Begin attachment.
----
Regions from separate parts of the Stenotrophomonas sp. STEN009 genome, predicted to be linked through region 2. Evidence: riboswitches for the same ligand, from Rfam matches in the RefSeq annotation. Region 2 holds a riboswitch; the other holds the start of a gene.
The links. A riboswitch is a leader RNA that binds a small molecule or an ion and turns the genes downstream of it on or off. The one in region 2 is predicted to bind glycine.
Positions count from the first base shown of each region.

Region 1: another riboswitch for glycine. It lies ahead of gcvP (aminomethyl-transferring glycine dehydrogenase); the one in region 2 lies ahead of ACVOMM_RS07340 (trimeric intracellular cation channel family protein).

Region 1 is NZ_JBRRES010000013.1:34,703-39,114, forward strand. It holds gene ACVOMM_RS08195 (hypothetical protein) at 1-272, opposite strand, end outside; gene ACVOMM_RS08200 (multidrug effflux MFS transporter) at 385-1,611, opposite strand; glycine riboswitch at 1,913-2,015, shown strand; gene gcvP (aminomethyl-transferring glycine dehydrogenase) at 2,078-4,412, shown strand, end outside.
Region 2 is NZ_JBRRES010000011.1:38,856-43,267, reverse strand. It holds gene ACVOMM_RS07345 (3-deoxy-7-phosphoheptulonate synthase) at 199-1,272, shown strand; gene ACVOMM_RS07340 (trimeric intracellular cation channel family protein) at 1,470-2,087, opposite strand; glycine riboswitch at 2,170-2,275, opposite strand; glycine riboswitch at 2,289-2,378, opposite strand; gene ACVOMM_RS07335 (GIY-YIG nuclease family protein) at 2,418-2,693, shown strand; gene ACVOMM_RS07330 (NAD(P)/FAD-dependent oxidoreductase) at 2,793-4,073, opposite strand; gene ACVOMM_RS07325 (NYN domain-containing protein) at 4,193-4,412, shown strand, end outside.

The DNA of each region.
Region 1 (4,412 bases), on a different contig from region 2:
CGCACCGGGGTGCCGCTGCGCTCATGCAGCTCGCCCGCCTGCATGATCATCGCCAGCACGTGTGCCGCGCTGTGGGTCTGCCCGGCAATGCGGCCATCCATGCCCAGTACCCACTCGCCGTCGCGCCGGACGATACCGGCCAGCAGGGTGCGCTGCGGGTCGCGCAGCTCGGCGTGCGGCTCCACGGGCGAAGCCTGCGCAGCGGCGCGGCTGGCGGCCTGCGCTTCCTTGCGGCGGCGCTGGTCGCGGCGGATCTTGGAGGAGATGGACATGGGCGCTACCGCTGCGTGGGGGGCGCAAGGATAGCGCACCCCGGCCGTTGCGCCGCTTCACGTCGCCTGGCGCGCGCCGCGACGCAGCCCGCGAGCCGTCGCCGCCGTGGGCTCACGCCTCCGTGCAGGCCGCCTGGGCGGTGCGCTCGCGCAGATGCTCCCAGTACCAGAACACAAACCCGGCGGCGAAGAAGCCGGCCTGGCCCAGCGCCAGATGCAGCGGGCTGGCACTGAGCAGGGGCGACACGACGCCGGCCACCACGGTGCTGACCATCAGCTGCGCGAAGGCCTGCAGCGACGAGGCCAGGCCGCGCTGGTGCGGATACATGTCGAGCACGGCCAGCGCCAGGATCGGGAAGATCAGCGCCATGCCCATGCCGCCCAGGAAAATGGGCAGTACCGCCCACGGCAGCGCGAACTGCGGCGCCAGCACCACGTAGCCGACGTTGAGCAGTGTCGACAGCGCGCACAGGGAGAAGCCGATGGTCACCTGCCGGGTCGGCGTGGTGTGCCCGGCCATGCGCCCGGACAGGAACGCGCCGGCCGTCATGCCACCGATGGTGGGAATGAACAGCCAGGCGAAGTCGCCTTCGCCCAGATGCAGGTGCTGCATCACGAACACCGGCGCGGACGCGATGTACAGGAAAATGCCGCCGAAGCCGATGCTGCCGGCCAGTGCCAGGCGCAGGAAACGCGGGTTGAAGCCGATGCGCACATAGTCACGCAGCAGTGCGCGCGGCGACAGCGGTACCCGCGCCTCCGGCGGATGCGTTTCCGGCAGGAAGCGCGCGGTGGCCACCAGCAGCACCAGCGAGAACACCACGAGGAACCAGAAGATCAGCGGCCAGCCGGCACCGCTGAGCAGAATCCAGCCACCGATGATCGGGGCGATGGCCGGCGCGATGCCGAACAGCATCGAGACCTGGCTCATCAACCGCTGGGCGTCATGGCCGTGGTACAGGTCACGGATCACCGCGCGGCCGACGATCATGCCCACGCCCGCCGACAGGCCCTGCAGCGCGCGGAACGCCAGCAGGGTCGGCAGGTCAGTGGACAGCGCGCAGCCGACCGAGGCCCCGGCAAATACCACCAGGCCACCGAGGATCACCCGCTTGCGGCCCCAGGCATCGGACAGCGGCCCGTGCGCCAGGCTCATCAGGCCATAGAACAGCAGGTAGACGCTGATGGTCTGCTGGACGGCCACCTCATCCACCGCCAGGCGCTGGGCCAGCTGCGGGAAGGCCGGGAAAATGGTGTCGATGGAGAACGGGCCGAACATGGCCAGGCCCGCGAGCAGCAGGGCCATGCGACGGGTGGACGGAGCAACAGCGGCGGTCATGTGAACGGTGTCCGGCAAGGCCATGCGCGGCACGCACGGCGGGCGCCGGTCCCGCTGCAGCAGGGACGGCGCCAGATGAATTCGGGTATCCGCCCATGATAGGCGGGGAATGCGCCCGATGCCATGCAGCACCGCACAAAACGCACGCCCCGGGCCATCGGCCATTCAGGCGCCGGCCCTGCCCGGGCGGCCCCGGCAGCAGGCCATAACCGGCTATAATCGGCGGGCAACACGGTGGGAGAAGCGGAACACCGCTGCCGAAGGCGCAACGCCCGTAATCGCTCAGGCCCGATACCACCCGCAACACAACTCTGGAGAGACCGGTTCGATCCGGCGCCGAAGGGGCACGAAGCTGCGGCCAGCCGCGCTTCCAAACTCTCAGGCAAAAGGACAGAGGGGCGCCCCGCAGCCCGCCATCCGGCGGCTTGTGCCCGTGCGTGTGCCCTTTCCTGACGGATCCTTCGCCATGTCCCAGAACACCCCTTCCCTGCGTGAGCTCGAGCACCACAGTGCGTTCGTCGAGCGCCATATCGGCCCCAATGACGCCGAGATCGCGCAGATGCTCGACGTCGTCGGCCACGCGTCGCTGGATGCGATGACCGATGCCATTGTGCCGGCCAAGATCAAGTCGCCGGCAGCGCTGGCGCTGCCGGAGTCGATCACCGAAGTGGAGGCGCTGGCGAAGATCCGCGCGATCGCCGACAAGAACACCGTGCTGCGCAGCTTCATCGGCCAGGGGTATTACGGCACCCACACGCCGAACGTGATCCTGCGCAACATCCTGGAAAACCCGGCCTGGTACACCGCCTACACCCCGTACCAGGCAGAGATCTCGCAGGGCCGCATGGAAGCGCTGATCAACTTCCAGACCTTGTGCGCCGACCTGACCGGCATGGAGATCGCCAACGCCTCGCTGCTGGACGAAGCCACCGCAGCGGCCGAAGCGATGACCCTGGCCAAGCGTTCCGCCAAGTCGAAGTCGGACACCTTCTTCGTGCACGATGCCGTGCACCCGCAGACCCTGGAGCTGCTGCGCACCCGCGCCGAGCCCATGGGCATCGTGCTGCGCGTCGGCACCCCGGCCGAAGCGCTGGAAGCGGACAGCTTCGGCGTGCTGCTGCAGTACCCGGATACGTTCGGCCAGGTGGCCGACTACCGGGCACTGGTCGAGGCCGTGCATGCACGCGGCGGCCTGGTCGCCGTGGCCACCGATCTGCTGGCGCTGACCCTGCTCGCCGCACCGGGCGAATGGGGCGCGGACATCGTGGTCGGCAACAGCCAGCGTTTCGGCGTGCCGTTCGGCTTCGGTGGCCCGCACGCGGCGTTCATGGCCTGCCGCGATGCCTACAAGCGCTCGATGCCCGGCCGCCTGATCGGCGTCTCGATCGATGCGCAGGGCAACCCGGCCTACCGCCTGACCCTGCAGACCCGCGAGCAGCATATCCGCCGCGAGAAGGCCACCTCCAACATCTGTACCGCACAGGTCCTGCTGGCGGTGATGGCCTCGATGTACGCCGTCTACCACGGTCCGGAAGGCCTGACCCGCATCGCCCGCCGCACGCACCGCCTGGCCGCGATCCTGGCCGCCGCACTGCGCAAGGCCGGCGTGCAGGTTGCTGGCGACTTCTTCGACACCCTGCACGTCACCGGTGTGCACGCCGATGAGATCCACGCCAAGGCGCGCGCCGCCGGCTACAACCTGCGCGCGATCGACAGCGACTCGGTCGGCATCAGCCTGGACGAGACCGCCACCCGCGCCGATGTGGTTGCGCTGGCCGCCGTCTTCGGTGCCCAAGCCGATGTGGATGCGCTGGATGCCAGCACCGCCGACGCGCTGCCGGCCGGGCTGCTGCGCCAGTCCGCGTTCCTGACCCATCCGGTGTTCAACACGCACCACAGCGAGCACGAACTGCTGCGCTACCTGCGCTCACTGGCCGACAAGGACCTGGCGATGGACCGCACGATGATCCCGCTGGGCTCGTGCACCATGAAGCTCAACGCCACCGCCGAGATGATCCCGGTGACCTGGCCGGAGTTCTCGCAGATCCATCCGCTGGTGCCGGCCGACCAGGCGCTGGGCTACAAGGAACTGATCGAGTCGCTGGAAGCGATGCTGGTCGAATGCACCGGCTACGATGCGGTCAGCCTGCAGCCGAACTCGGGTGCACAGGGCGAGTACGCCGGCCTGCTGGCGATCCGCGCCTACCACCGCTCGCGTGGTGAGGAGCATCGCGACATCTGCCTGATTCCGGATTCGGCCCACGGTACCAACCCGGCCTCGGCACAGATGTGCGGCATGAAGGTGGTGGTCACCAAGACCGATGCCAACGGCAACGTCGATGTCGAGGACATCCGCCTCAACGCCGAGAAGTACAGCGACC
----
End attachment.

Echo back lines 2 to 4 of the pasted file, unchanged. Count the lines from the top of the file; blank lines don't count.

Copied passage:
The links. A riboswitch is a leader RNA that binds a small molecule or an ion and turns the genes downstream of it on or off. The one in region 2 is predicted to bind glycine.
Positions count from the first base shown of each region.

Region 1: another riboswitch for glycine. It lies ahead of gcvP (aminomethyl-transferring glycine dehydrogenase); the one in region 2 lies ahead of ACVOMM_RS07340 (trimeric intracellular cation channel family protein).